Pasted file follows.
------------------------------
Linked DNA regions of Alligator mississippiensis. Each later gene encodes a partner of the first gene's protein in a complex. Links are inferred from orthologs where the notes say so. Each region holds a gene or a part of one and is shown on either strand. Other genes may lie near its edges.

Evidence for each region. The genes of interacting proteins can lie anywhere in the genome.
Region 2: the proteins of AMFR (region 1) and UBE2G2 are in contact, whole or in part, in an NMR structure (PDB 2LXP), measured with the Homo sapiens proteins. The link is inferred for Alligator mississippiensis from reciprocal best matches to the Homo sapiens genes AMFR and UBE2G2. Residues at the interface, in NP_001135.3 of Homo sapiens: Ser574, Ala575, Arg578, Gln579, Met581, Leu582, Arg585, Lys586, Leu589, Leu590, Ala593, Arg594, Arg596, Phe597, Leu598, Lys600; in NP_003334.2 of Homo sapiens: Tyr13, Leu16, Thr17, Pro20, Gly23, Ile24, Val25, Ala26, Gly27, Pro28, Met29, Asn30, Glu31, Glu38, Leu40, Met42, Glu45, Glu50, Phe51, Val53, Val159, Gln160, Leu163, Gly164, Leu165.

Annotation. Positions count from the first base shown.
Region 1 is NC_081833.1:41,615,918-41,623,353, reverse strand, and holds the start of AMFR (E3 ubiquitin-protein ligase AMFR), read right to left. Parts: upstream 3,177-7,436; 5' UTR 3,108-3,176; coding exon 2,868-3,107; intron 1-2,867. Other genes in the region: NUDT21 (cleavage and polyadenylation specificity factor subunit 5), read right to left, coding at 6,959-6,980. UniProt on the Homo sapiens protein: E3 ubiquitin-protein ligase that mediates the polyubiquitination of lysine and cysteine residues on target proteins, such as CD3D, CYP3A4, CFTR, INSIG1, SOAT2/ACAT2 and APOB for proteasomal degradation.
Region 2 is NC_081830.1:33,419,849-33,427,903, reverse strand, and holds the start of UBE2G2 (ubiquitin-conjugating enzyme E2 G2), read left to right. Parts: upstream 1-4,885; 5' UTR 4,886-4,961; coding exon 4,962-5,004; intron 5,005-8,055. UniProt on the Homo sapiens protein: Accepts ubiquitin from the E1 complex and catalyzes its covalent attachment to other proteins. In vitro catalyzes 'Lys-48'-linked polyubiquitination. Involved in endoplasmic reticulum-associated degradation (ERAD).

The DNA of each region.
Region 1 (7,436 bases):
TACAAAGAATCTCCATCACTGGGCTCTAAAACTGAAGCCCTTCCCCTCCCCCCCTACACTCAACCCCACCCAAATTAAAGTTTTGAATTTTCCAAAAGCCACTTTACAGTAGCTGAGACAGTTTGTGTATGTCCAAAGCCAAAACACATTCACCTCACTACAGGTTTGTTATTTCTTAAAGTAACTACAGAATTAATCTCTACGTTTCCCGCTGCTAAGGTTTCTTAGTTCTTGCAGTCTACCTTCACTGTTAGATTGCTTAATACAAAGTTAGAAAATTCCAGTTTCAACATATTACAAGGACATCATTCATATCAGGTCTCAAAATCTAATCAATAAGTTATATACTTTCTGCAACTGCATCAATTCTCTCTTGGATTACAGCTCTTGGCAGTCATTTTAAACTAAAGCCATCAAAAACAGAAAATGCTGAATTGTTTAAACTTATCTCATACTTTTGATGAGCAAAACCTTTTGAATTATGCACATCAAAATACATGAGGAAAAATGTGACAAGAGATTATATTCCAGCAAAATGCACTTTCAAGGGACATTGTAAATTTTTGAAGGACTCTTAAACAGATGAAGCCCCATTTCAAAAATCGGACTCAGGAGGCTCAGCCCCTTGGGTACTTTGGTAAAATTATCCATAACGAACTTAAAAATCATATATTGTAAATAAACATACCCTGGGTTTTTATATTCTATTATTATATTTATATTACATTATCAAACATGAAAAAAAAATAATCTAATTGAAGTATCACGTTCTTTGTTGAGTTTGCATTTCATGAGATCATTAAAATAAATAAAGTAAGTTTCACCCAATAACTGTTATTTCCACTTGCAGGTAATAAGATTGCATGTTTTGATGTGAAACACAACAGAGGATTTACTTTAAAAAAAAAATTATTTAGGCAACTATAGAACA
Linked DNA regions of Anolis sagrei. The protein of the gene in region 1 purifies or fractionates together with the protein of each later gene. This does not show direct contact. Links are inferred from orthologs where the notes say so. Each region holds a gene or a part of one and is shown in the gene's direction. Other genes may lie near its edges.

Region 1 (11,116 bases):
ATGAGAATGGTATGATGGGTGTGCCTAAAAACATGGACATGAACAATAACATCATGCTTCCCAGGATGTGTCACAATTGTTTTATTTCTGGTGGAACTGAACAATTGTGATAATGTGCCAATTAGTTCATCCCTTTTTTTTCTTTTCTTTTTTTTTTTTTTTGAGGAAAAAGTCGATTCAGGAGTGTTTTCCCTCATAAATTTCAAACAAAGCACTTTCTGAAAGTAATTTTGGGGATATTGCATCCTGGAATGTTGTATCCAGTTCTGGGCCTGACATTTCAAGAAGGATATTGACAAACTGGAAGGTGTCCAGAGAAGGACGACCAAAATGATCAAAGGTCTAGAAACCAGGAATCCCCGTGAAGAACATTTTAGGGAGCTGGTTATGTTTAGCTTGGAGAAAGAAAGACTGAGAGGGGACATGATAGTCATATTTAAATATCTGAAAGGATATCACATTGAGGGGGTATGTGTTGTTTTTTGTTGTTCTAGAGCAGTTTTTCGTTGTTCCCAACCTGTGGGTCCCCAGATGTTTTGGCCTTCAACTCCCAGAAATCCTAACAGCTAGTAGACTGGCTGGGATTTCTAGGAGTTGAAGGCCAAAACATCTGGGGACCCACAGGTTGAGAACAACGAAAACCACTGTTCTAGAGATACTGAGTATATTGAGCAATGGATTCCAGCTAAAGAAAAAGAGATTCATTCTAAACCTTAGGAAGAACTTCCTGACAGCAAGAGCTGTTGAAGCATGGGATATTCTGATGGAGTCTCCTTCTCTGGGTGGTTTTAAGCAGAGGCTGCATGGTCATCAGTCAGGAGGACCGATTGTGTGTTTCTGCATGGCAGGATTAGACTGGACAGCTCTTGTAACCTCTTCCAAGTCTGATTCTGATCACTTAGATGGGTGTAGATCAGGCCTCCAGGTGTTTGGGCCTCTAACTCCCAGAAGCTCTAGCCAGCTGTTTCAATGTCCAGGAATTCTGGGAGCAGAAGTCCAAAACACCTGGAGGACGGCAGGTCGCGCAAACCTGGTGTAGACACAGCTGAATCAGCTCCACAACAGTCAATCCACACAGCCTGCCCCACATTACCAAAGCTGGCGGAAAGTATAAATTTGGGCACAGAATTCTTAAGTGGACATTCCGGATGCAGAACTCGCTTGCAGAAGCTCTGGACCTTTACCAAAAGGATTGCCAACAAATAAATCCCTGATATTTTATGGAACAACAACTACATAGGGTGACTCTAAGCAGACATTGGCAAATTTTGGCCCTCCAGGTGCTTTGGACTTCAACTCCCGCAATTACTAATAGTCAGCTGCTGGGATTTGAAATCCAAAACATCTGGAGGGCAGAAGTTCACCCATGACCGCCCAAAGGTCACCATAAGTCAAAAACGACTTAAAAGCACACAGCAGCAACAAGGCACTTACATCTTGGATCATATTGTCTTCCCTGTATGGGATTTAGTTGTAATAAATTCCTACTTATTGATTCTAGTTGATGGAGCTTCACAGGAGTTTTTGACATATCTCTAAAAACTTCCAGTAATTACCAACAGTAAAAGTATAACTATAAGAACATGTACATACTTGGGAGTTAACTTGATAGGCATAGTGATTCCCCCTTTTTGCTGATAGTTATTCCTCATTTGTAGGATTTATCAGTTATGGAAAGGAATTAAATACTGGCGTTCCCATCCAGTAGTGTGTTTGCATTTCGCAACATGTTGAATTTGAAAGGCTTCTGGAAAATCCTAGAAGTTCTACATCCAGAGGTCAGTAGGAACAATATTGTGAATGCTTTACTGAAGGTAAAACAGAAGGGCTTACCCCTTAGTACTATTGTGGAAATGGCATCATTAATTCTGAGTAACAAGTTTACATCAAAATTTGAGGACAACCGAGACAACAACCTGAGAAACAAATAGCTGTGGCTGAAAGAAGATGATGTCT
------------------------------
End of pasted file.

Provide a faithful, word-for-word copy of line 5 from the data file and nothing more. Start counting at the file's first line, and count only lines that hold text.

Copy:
Region 1 is NC_081833.1:41,615,918-41,623,353, reverse strand, and holds the start of AMFR (E3 ubiquitin-protein ligase AMFR), read right to left. Parts: upstream 3,177-7,436; 5' UTR 3,108-3,176; coding exon 2,868-3,107; intron 1-2,867. Other genes in the region: NUDT21 (cleavage and polyadenylation specificity factor subunit 5), read right to left, coding at 6,959-6,980. UniProt on the Homo sapiens protein: E3 ubiquitin-protein ligase that mediates the polyubiquitination of lysine and cysteine residues on target proteins, such as CD3D, CYP3A4, CFTR, INSIG1, SOAT2/ACAT2 and APOB for proteasomal degradation.